Towns and villages of the Artà Region
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Arta borders on the municipal areas of Capdepera, Son Servera, Sant Llorenç des Cardassar and Petra.
|16% (1,208) of 2014 population (7,382): 32.7% Americas,
28.7% German, 4.3% British, 4.1% Italian, 3.3% French
|2 golf courses|
|1 medical centre||10 nearby beaches|
|3 local schools||2 nearby marinas|
|1 police station||72 km / 55 min|
Artà enjoys plenty of sunshine, with the average of seven hours in spring, six hours in autumn and five hours of sun per day in winter. In summer months, you can expect to benefit from ten hours of daily sunshine on average, with this figure reaching eleven in July.
The region of Arta, like Mallorca overall, has a pleasant Mediterranean climate with mild and humid winters and the average temperatures ranging between 10ºC to 16ºC, although minimums can fall to 5-6ºC. Summers are dry and hot, with the average temperatures from 25ºC to 28ºC, and the highest temperature rising at 31ºC in July and August. The wettest month in the region is November with 39% chance of rain.
The weather in Arta, as in Majorca in general, can be very windy in summer afternoons along the coast, so snorkeling or swimming is preferable in the morning. If you are a sailing enthusiast, during the summer months is the best weather for you when the sea breeze kicks in. In December the winds may be too light to go sailing in the sheltered Alcudia Bay, however, on the western part of the island, the gusty western winds sometimes can get quite hazardous.
Arta is welcoming with its unspoilt beaches and coves. The swimming season lasts from May to October, and the best month to swim in the sea is in August, when the average sea temperature is 26°C.
Prices on Arta Real Estate Market are slightly higher compared to Northeast Mallorca’s regular. The average price for an apartment is €2,900 per sq. meter and a price for a house here hovers around €4,200 per sq. meter.
The region of Artà excites with its deeply-rooted tradition, rich cultural and archeological heritage, varied cuisine, pristine beaches and natural surroundings.
Situated in the north-eastern part of the island, approximately 72km from the cosmopolitan city of Palma and the Son Sant Joan International Airport, Artà is somewhat isolated from the mass tourism. Therefore, this location is ideal for those who prefer quietness and want to indulge yourself in the authentic Mallorca, enjoying the scenery and traditional environment.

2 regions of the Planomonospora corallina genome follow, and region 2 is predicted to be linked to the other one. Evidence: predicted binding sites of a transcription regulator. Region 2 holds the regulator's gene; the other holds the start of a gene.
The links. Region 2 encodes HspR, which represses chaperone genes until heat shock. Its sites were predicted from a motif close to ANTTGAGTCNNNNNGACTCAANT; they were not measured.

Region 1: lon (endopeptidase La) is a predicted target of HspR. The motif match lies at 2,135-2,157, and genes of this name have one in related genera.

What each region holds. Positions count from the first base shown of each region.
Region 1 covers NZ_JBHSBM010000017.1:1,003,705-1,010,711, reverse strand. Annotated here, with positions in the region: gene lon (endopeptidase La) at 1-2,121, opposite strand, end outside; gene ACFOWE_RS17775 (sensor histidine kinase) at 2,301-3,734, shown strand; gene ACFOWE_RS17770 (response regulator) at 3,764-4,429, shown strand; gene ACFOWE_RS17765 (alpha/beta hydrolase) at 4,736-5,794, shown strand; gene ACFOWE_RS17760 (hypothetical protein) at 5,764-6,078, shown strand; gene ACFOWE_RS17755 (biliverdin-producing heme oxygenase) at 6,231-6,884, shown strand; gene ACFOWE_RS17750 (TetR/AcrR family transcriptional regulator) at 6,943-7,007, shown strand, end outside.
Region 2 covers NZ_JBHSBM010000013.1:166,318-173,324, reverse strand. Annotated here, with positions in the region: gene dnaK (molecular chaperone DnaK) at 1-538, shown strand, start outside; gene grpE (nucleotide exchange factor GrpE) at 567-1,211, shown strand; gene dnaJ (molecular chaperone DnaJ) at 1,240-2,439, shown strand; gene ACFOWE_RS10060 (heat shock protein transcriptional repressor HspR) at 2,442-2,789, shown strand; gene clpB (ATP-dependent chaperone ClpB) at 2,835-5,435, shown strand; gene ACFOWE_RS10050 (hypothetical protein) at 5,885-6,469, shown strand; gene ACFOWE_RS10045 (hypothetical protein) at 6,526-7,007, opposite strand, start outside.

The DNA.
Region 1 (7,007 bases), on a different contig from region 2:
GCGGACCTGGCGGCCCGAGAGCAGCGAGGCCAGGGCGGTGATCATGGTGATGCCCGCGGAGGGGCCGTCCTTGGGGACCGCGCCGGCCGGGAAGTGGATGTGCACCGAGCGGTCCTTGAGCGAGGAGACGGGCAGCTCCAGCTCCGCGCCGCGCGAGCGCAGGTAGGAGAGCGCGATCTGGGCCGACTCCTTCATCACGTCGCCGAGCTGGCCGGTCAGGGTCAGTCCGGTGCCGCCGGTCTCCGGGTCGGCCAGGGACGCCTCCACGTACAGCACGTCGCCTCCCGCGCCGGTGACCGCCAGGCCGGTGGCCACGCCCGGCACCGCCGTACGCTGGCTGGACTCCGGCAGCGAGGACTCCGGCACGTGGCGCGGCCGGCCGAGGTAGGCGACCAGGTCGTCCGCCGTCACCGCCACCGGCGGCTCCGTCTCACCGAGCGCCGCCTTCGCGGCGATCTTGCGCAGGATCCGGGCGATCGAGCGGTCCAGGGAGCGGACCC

Diversity characterizes Artà’s landscape, consisting of the coastal, rural and urban areas.
The centre of the municipality is the quiet inland town of the same name, set in a large valley overlooked by the magnificent Santuari de Sant Salvador. This emblematic sight with a 14th-century fortress and a beautiful church is a major visitor’s attraction to this corner of the island.
The town also beckons with the labyrinth of narrow streets and winding alleys, charming cafes and ancient architecture. Here, you will find the diversity of the old Mallorcan beautifully restored properties.
Artà is surrounded by the mountains included in the Serra the Llevant mountain range. The region was mainly dedicated to agriculture and cattle, and it is notable by the abundance of almond and fig trees, the main cultivation of the island’s past.
With such a stunningly diverse and pristine nature, the location boasts a wide range of sports to practice outdoors. There is a sailing club, tennis courts, golf courses, a horse riding club and much more, which make the leisure exceptionally enjoyable in this corner of Mallorca.
The coast of Artà stretches for 25km and has not been urbanized, thus preserving its natural state. The most appealing places in the area include the dunes and beach of Sa Canova, the coastal flatland of Colonia de Sant Pere, massive cliffs in Ferrutx (also a shelter of the island’s most unique flora and fauna), and finally, a number of little coves with sandy beaches extending from s’Arenalet d’Albarca to Cala Torta.
The name Artà is derived from the Arabic word for garden ”jertan”. It has been inhabited for at least 3,000 years, which is evidenced by the Bronze Age remains. Today, Artà rigorously adheres to its heritage. It preserves a plethora of monuments that exemplify different phases of the Balearic prehistory such as funerary caves, dolmens and talayotic settlements, among others.
Historically, Artà is also famous for its pottery production and basket weaving. These traditional skills are amongst the oldest crafts on the island. Palm work or llatra is the most popular artisan product associated with Artà that consists in the braiding of the native palm tree called garballó, being abundant in the eastern coast of Mallorca. Baskets, bags, and other items made with llatra resist perfectly the pass of time. With this, Artà preserves a large number of artisans who still offer their products such as traditional ceramics, bread or textile at local studios and shops.